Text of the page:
In order to stop the loss of biodiversity, even ambitious efforts in nature conservation are not sufficient. A real reversal of the trend calls for a simultaneous change in the way we invest, produce, and consume. This is the only way to bring about the urgently needed changes in the time that we still have. The real and financial economy have a central role to play in this – not only to minimise risks for one’s own business activities, but rather to prevent negative effects of one’s own economic actions. Those who analyse the resulting economic consequences, understand them, and establish measures based on them, ensure a key asset for the economic success of tomorrow.

Competitive advantage through the protection of biodiversity in the core business

The conservation, sustainable use, and restoration of biodiversity offers significant business opportunities, including cost savings and increases in operational efficiency. In addition, revenue streams may arise from new business models and access to new markets, products, and services. Likewise, in addition to preserving a future worth living, business owners benefit from improved stakeholder relations and a better corporate image. Also, due to regulatory measures such as CSRD, CSDDD, and the EU Taxonomy, companies will have to fulfil more and more reporting obligations in the future and disclose their impact on the basis of clear rules. Strategic biodiversity protection prepares companies for these requirements.

Minimising risks, seizing opportunities: practical solutions for businesses

Effective biodiversity strategies by companies are based on one fundamental principle: reducing the significant impact of corporate activities along the entire value chain. Dependencies and impacts are compared and prioritised. Corporate activities that are harmful to biodiversity are primarily avoided and, if there is no alternative, reduced as much as possible. This goes in tandem with measurable and time-bound targets based on the best available scientific knowledge.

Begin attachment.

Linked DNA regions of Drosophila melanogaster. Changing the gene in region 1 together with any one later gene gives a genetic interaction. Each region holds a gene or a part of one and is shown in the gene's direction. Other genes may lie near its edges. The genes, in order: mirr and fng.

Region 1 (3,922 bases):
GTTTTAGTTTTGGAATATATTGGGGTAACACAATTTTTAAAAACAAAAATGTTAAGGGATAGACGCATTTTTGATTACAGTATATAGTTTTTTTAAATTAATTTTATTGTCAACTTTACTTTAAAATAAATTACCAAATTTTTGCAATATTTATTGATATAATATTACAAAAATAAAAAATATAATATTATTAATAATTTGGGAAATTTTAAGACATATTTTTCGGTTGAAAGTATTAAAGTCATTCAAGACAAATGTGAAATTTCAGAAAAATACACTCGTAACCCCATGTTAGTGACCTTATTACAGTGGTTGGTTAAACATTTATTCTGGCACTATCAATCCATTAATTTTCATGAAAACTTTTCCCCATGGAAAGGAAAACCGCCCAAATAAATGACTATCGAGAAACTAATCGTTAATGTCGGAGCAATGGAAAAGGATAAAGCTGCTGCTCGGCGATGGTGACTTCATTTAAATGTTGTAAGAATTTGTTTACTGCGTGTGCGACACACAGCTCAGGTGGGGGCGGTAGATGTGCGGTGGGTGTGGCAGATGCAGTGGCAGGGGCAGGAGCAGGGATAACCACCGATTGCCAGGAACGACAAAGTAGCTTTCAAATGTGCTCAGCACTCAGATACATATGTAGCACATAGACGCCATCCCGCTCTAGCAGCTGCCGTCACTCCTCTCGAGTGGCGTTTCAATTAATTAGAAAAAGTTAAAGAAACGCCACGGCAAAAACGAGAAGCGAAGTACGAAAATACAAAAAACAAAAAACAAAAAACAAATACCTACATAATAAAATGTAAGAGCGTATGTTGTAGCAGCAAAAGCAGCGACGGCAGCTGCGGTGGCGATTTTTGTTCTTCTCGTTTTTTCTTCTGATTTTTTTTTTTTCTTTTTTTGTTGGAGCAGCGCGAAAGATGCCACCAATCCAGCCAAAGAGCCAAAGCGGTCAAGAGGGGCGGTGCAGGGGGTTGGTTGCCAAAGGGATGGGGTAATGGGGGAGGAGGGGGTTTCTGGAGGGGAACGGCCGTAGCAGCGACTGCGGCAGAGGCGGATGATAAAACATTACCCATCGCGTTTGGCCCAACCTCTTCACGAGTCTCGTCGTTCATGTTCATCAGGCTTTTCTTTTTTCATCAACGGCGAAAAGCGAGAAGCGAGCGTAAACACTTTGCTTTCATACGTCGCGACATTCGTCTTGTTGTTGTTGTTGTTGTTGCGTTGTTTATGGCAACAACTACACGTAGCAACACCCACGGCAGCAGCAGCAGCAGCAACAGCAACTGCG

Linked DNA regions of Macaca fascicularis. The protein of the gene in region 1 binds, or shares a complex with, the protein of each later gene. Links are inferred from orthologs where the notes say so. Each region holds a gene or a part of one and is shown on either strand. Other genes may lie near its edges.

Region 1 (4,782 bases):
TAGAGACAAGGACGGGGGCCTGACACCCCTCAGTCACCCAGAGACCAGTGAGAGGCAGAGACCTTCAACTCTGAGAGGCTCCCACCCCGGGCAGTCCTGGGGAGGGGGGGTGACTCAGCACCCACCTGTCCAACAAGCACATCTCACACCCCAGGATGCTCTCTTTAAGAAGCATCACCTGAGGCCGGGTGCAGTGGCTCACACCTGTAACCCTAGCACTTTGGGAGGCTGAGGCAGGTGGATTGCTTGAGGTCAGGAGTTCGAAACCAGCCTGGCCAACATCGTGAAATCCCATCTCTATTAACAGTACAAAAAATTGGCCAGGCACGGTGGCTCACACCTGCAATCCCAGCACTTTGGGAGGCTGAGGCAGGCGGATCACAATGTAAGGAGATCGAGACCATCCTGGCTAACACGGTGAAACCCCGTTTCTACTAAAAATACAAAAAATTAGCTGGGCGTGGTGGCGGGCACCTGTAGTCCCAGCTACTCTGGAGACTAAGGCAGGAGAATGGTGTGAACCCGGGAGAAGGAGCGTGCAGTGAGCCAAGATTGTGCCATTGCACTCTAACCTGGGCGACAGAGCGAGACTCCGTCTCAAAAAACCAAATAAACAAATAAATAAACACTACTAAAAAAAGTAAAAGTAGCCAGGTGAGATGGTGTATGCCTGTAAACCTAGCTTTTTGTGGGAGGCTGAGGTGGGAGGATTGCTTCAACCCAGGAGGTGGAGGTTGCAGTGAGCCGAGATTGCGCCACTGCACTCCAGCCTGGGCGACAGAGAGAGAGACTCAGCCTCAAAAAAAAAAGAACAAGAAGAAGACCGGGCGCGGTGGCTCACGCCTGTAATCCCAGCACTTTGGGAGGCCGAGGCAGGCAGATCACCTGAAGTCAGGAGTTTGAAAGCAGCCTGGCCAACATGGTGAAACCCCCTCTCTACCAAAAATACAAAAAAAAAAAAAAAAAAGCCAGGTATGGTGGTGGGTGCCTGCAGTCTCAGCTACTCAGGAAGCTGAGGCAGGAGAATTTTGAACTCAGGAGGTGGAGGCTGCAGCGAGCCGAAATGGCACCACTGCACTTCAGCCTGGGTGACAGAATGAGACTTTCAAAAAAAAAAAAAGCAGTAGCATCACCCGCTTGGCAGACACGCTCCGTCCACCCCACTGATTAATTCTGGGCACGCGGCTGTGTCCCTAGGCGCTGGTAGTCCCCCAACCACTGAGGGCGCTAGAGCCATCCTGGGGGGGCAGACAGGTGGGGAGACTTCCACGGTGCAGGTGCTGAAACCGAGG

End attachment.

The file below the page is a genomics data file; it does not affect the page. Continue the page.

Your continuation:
What should businesses do now?

With the help of WWF Biodiversity Stewardship, businesses can integrate biodiversity into their holistic corporate strategy and measures and link it to existing climate protection strategies. The following steps are necessary:

  1. Risk assessment
    Recording and assessment of opportunities and risks along the value chain in the form of a materiality analysis. The WWF Biodiversity Risk Filter provides a good insight.
  2. Prioritisation of objectives
    Central fields of action and locations are selected, with a link set up to the existing climate and sustainability strategy. Please use the information provided by the Science Based Targets for Nature Network.
  3. Act & Track:
    The previous step is followed by a systemic integration of measures along the value chain and beyond. Internal capacities are also being built for this purpose. The progress must be regularly evaluated and assessed.
  4. Advocacy & creation of awareness
    The above steps are accompanied by investments in reconstruction and regeneration measures, the creation of awareness among stakeholders, targeted public advocacy, and networking with regional actors and interest groups.

More information, insights and expert opinions on the topic of biodiversity can be found in our new ESGenius Letter.

For a glossary of technical terms, please visit this link: Fund Glossary | Erste Asset Management

Legal note:

Prognoses are no reliable indicator for future performance.